The other problem is that the default internal field separator (IFS) is any whitespace (including spaces), so if he removed the double quotes around his find command he'd get the filenames split by spaces, if they contain any. Setting the built-in bash IFS variable to be a newline character will ensure that filenames in the find output will only be split on newlines:
#!/bin/bash
IFS="$(echo -e "\n\r")"
for FILENAME in $(find . -name "*.mp3")
do
ARTIST="`exiftool -Artist "$FILENAME" -p '$Artist'`"
TITLE="`exiftool -Title "$FILENAME" -p '$Title'`"
ALBUM="`exiftool -Album "$FILENAME" -p '$Album'`"
YEAR="`exiftool -Year "$FILENAME" -p '$Year'`"
DIRECTORY="`exiftool -Directory "$FILENAME" -p '$Directory'`"

ruby /home/pimeson/.kde/share/apps/amarok/scripts/wiki_lyrics/cli/wikilyrics.rb -a $ARTIST -t $TITLE -l $ALBUM -y $YEAR --sites cs,P3,yan,o,rics,iki,Download,Mania,ular,rics,5,et ras > "$DIRECTORY/$TITLE.txt"

done

Dunhausen
20th September 2007, 08:35 PM
Thanks a lot guys--with those changes this is working fine now:

#!/bin/bash

find . -name "*.mp3" | while read FILENAME;
do

ARTIST="`exiftool -Artist "$FILENAME" -p '$Artist'`"
TITLE="`exiftool -Title "$FILENAME" -p '$Title'`"
ALBUM="`exiftool -Album "$FILENAME" -p '$Album'`"
YEAR="`exiftool -Year "$FILENAME" -p '$Year'`"
DIRECTORY="`exiftool -Directory "$FILENAME" -p '$Directory'`"

ruby /home/pimeson/.kde/share/apps/amarok/scripts/wiki_lyrics/cli/wikilyrics.rb -a $ARTIST -t $TITLE -l $ALBUM -y $YEAR --sites cs,P3,yan,o,rics,iki,Download,Mania,ular,rics,5,et ras > "$DIRECTORY/$TITLE.txt"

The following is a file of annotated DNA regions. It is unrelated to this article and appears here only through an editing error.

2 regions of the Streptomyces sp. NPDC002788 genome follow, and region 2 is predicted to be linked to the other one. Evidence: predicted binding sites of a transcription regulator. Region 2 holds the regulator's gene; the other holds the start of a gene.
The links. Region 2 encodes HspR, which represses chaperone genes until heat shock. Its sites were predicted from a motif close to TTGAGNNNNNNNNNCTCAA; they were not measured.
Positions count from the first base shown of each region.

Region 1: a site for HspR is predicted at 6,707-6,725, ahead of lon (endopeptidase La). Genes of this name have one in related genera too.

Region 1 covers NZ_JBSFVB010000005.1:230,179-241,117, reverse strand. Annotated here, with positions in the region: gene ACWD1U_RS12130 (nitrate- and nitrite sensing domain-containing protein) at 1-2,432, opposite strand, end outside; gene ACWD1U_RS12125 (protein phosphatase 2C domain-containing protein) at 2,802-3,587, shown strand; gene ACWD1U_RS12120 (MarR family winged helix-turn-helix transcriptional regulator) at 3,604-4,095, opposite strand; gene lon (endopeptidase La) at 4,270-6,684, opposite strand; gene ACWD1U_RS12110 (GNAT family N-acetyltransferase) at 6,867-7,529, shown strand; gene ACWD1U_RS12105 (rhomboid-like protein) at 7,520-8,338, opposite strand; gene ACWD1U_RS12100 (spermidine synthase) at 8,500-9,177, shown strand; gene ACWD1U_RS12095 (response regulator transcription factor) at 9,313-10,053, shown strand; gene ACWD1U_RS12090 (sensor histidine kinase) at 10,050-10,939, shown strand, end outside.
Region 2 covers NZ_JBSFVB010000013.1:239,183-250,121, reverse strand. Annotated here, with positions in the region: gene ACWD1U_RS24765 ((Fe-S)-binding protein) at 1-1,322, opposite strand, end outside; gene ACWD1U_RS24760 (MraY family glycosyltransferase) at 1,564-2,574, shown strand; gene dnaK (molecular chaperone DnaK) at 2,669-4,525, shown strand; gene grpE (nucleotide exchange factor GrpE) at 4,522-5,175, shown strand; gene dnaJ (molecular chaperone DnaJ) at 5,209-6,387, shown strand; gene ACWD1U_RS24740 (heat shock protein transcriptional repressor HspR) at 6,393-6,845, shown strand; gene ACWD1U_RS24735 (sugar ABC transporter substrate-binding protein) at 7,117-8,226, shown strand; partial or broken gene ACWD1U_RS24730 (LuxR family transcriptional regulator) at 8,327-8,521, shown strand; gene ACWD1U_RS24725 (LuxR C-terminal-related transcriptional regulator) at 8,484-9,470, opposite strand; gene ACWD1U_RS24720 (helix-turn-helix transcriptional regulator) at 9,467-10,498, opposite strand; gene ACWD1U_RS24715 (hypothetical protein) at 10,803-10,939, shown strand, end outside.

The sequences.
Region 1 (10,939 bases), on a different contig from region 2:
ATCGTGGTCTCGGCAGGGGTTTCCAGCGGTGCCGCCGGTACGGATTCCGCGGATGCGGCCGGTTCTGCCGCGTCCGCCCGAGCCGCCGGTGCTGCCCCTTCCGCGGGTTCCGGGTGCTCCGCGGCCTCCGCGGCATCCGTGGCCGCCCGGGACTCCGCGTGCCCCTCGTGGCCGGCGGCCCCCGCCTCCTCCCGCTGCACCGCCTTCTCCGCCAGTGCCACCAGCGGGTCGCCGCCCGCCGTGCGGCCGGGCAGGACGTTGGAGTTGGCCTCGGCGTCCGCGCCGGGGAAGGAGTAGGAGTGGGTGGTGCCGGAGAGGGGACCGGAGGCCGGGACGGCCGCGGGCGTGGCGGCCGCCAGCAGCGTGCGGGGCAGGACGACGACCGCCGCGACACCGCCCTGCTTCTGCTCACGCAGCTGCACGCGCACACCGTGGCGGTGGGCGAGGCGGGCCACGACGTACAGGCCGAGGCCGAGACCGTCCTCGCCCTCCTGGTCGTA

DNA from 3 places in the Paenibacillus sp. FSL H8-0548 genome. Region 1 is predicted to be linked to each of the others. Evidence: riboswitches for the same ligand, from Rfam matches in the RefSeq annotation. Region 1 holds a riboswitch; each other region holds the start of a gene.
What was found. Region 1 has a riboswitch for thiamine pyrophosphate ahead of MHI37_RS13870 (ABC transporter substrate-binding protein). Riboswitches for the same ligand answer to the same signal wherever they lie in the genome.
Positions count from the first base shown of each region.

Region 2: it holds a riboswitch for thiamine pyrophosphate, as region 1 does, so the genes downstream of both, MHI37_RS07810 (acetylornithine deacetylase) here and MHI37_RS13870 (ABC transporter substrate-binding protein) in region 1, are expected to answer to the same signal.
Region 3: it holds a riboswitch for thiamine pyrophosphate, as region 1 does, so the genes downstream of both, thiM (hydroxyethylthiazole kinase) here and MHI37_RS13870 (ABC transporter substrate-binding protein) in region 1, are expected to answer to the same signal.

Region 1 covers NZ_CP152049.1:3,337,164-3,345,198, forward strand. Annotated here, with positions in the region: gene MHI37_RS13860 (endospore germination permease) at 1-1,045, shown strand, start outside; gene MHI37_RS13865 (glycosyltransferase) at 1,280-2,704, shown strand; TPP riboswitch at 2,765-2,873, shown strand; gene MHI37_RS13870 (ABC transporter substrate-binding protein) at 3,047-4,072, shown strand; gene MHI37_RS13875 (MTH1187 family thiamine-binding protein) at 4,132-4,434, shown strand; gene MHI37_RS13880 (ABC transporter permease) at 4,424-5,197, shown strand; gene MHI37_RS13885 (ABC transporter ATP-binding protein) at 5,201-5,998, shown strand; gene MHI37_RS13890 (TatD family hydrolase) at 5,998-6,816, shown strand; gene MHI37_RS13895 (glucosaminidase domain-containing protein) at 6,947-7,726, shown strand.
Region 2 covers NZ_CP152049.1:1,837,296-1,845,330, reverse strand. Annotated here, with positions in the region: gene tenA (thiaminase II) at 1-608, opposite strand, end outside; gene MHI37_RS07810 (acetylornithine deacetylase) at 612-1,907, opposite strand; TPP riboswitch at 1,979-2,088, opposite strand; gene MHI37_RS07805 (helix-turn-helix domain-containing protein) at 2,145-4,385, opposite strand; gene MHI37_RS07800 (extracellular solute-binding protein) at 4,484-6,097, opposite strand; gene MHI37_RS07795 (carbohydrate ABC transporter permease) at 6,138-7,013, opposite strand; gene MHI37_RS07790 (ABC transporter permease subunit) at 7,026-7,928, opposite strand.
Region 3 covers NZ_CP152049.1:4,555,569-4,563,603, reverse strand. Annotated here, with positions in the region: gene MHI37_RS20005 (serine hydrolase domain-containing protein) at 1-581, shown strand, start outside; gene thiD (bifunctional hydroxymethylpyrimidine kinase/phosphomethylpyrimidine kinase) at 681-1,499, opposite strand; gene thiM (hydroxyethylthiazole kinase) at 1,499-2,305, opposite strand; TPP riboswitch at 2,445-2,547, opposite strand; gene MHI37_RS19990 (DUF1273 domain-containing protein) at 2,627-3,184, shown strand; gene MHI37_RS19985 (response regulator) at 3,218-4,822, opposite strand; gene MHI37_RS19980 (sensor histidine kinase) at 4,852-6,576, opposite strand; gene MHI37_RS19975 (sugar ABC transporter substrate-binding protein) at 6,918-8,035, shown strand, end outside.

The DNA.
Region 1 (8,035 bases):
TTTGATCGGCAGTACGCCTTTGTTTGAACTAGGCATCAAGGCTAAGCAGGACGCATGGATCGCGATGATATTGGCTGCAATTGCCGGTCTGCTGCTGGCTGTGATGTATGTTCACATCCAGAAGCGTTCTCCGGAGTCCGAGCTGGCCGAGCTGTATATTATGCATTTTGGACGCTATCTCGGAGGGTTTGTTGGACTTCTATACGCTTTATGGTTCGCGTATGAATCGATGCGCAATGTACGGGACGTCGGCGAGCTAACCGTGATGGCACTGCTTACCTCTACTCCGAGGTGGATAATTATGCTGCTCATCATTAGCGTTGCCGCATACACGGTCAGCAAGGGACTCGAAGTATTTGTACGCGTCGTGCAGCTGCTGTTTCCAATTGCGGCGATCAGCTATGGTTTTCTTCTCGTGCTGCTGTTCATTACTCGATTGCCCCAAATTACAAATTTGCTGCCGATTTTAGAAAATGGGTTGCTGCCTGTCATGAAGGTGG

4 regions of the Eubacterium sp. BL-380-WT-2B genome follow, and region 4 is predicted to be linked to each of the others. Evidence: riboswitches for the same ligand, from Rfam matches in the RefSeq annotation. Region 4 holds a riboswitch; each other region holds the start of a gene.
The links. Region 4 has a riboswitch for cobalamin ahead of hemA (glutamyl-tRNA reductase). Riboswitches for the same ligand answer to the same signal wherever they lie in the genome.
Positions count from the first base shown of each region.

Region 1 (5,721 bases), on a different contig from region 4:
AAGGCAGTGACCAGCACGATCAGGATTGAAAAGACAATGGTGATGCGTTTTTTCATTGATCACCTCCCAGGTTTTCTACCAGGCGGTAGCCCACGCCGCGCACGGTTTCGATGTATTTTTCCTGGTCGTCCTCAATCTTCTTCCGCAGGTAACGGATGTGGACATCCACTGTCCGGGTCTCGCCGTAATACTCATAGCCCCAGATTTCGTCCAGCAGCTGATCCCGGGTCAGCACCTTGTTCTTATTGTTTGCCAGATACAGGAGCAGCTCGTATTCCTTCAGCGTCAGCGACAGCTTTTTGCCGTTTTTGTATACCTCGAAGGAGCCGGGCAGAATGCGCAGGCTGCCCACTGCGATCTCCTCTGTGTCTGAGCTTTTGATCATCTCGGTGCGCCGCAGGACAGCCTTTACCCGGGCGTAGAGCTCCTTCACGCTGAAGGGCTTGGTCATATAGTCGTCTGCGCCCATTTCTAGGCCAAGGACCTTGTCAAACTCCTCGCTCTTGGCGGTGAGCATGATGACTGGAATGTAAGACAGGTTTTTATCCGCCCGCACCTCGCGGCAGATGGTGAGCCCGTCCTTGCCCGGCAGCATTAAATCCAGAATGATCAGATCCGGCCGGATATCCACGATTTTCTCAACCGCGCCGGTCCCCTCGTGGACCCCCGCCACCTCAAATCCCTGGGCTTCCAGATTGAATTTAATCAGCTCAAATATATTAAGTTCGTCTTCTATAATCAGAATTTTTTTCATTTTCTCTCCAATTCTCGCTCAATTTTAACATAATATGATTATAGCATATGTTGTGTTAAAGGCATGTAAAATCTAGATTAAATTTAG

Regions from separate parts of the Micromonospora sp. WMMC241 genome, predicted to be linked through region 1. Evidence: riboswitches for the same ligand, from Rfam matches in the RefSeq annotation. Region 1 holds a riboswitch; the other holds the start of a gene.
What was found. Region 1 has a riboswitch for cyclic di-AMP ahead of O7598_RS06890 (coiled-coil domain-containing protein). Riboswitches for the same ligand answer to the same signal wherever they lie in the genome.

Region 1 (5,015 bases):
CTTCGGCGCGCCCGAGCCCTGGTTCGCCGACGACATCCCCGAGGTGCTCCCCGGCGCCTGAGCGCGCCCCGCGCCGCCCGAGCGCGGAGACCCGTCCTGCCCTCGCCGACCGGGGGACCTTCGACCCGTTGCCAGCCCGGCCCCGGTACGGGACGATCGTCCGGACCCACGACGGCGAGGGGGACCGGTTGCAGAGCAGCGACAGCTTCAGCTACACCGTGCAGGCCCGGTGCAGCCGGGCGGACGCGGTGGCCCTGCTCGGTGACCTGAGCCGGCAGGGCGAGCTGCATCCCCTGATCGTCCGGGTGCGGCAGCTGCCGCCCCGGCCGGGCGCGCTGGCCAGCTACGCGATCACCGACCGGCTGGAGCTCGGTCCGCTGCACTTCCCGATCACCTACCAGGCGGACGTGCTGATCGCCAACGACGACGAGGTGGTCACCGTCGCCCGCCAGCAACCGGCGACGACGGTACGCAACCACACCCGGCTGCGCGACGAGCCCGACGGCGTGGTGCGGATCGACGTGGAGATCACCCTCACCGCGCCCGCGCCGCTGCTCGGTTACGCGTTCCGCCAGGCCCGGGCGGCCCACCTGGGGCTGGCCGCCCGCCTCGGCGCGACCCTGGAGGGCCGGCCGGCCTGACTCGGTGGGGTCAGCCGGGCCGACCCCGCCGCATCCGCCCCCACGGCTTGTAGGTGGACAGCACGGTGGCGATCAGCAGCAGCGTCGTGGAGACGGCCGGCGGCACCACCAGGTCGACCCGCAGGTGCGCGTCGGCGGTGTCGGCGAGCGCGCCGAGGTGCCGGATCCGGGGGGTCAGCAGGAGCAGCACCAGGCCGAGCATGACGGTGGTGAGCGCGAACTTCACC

done

BostonWatcher, I agree my script should, to all appearances, have been working, but I tried it with other files too and had the same problem.

Dunhausen
20th September 2007, 08:38 PM
Thanks a lot RupertPupkin--as nice as it is to have things working, it is even nicer to know why the are/weren't. :)

I'll have to remember your solution/explanation.

BostonWatcher
20th September 2007, 08:58 PM
OK, I was mislead by the find construct.

In fact I would not iterate over the output of find in this simple query case. I would rather do

for file in *mp3
do
whatever "$file"
done

which is much simpler, but I would make sure I use "$file" inside the do...done, instead of $file. With this, the filename is treated correctly, and does not require redefining the IFS.

Since your original script had the filename protected with quotes, I was mislead, and did not pay attention to the problem with the find construct that RupertPupkin pointed out.

scm
22nd September 2007, 08:18 PM
It's A Really Daft Idea to put spaces in filenames. ;)

Dunhausen
22nd September 2007, 08:45 PM
It actually makes sense in audio collections in as much as you expect the name of the file to match exactly the name of title of the song, etc. (which makes tagging, looking up files in a CDDB, etc., a lot easier).

Hmm... what about introducing a special character--"space in filenames"--that would look like a space... but not be one, or at least, not be the same unicode value. :p

DownloadLinux
11th July 2011, 07:48 AM
A space might need to be preceded by an escape character "\ " when interacting with the shell.

./Styx/Styx\ -\ Mr\.\ Roboto.mp3 ./Styx/StyxMrRoboto.mp3


or place double quotes around the variable.